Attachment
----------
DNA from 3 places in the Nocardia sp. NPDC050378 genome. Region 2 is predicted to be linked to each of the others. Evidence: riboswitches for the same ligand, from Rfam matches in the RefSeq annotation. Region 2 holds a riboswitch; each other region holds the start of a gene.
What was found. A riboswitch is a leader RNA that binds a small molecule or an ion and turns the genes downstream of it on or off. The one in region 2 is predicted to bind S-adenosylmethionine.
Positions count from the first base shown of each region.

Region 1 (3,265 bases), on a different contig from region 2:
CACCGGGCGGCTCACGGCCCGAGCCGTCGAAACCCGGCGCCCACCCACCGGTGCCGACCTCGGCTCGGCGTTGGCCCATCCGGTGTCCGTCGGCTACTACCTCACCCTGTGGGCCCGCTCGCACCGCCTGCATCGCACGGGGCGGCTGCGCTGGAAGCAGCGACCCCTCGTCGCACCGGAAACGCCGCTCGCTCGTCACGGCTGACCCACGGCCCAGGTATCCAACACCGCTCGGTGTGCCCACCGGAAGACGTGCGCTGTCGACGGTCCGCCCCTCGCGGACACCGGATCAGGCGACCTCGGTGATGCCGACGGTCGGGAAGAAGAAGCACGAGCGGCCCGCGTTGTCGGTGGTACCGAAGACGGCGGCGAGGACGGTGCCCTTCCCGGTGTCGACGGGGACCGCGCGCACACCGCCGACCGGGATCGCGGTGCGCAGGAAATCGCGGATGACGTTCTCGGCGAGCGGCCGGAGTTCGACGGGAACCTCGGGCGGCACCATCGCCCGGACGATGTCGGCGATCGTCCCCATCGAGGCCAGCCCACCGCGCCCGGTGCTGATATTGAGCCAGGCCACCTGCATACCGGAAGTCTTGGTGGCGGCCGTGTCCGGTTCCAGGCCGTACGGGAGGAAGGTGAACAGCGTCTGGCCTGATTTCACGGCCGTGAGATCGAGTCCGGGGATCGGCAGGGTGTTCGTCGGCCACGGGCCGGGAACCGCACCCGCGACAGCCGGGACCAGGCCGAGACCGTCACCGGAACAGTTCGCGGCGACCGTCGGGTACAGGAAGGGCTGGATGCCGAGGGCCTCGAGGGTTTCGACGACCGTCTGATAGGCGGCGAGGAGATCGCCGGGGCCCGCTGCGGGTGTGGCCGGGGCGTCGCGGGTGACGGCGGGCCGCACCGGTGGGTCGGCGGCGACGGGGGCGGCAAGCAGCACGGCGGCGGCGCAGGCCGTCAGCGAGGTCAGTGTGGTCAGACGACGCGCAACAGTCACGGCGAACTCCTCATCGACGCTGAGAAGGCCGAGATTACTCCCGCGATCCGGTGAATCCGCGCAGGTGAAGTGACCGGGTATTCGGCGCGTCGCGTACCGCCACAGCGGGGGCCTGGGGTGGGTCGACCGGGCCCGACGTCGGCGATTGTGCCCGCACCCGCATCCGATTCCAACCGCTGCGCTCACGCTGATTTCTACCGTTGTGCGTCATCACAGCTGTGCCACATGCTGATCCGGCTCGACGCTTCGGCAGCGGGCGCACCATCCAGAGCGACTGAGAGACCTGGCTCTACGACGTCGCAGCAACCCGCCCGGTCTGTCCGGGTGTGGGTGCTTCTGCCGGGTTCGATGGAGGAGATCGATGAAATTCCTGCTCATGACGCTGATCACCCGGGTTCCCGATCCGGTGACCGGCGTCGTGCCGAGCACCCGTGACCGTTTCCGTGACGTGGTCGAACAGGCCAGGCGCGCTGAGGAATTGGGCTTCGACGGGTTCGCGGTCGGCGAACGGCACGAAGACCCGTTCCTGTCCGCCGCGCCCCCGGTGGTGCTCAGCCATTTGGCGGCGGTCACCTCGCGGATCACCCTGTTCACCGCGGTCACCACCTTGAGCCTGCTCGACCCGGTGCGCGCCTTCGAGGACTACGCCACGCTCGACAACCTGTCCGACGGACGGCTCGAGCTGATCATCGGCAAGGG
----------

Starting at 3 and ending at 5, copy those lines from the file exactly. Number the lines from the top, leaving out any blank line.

Positions count from the first base shown of each region.

Region 1 (3,265 bases), on a different contig from region 2:
CACCGGGCGGCTCACGGCCCGAGCCGTCGAAACCCGGCGCCCACCCACCGGTGCCGACCTCGGCTCGGCGTTGGCCCATCCGGTGTCCGTCGGCTACTACCTCACCCTGTGGGCCCGCTCGCACCGCCTGCATCGCACGGGGCGGCTGCGCTGGAAGCAGCGACCCCTCGTCGCACCGGAAACGCCGCTCGCTCGTCACGGCTGACCCACGGCCCAGGTATCCAACACCGCTCGGTGTGCCCACCGGAAGACGTGCGCTGTCGACGGTCCGCCCCTCGCGGACACCGGATCAGGCGACCTCGGTGATGCCGACGGTCGGGAAGAAGAAGCACGAGCGGCCCGCGTTGTCGGTGGTACCGAAGACGGCGGCGAGGACGGTGCCCTTCCCGGTGTCGACGGGGACCGCGCGCACACCGCCGACCGGGATCGCGGTGCGCAGGAAATCGCGGATGACGTTCTCGGCGAGCGGCCGGAGTTCGACGGGAACCTCGGGCGGCACCATCGCCCGGACGATGTCGGCGATCGTCCCCATCGAGGCCAGCCCACCGCGCCCGGTGCTGATATTGAGCCAGGCCACCTGCATACCGGAAGTCTTGGTGGCGGCCGTGTCCGGTTCCAGGCCGTACGGGAGGAAGGTGAACAGCGTCTGGCCTGATTTCACGGCCGTGAGATCGAGTCCGGGGATCGGCAGGGTGTTCGTCGGCCACGGGCCGGGAACCGCACCCGCGACAGCCGGGACCAGGCCGAGACCGTCACCGGAACAGTTCGCGGCGACCGTCGGGTACAGGAAGGGCTGGATGCCGAGGGCCTCGAGGGTTTCGACGACCGTCTGATAGGCGGCGAGGAGATCGCCGGGGCCCGCTGCGGGTGTGGCCGGGGCGTCGCGGGTGACGGCGGGCCGCACCGGTGGGTCGGCGGCGACGGGGGCGGCAAGCAGCACGGCGGCGGCGCAGGCCGTCAGCGAGGTCAGTGTGGTCAGACGACGCGCAACAGTCACGGCGAACTCCTCATCGACGCTGAGAAGGCCGAGATTACTCCCGCGATCCGGTGAATCCGCGCAGGTGAAGTGACCGGGTATTCGGCGCGTCGCGTACCGCCACAGCGGGGGCCTGGGGTGGGTCGACCGGGCCCGACGTCGGCGATTGTGCCCGCACCCGCATCCGATTCCAACCGCTGCGCTCACGCTGATTTCTACCGTTGTGCGTCATCACAGCTGTGCCACATGCTGATCCGGCTCGACGCTTCGGCAGCGGGCGCACCATCCAGAGCGACTGAGAGACCTGGCTCTACGACGTCGCAGCAACCCGCCCGGTCTGTCCGGGTGTGGGTGCTTCTGCCGGGTTCGATGGAGGAGATCGATGAAATTCCTGCTCATGACGCTGATCACCCGGGTTCCCGATCCGGTGACCGGCGTCGTGCCGAGCACCCGTGACCGTTTCCGTGACGTGGTCGAACAGGCCAGGCGCGCTGAGGAATTGGGCTTCGACGGGTTCGCGGTCGGCGAACGGCACGAAGACCCGTTCCTGTCCGCCGCGCCCCCGGTGGTGCTCAGCCATTTGGCGGCGGTCACCTCGCGGATCACCCTGTTCACCGCGGTCACCACCTTGAGCCTGCTCGACCCGGTGCGCGCCTTCGAGGACTACGCCACGCTCGACAACCTGTCCGACGGACGGCTCGAGCTGATCATCGGCAAGGG